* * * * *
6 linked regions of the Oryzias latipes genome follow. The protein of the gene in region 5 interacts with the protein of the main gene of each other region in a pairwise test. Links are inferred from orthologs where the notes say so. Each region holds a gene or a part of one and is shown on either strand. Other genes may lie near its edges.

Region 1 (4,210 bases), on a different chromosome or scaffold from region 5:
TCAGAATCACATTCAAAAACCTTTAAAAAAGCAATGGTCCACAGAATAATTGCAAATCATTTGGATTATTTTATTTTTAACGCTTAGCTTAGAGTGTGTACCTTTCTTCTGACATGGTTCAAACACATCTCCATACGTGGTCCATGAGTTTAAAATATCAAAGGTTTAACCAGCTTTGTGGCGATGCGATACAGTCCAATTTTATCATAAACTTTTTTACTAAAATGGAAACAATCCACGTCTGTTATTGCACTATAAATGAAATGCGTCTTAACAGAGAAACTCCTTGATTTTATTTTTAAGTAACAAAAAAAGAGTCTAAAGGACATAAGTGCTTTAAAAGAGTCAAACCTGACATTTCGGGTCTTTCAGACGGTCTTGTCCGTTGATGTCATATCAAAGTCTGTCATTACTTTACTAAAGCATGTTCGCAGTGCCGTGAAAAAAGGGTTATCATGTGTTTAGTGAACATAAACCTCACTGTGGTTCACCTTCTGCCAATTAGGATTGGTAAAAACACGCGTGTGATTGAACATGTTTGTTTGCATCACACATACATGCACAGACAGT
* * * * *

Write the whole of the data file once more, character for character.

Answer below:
6 linked regions of the Oryzias latipes genome follow. The protein of the gene in region 5 interacts with the protein of the main gene of each other region in a pairwise test. Links are inferred from orthologs where the notes say so. Each region holds a gene or a part of one and is shown on either strand. Other genes may lie near its edges.

Region 1 (4,210 bases), on a different chromosome or scaffold from region 5:
TCAGAATCACATTCAAAAACCTTTAAAAAAGCAATGGTCCACAGAATAATTGCAAATCATTTGGATTATTTTATTTTTAACGCTTAGCTTAGAGTGTGTACCTTTCTTCTGACATGGTTCAAACACATCTCCATACGTGGTCCATGAGTTTAAAATATCAAAGGTTTAACCAGCTTTGTGGCGATGCGATACAGTCCAATTTTATCATAAACTTTTTTACTAAAATGGAAACAATCCACGTCTGTTATTGCACTATAAATGAAATGCGTCTTAACAGAGAAACTCCTTGATTTTATTTTTAAGTAACAAAAAAAGAGTCTAAAGGACATAAGTGCTTTAAAAGAGTCAAACCTGACATTTCGGGTCTTTCAGACGGTCTTGTCCGTTGATGTCATATCAAAGTCTGTCATTACTTTACTAAAGCATGTTCGCAGTGCCGTGAAAAAAGGGTTATCATGTGTTTAGTGAACATAAACCTCACTGTGGTTCACCTTCTGCCAATTAGGATTGGTAAAAACACGCGTGTGATTGAACATGTTTGTTTGCATCACACATACATGCACAGACAGT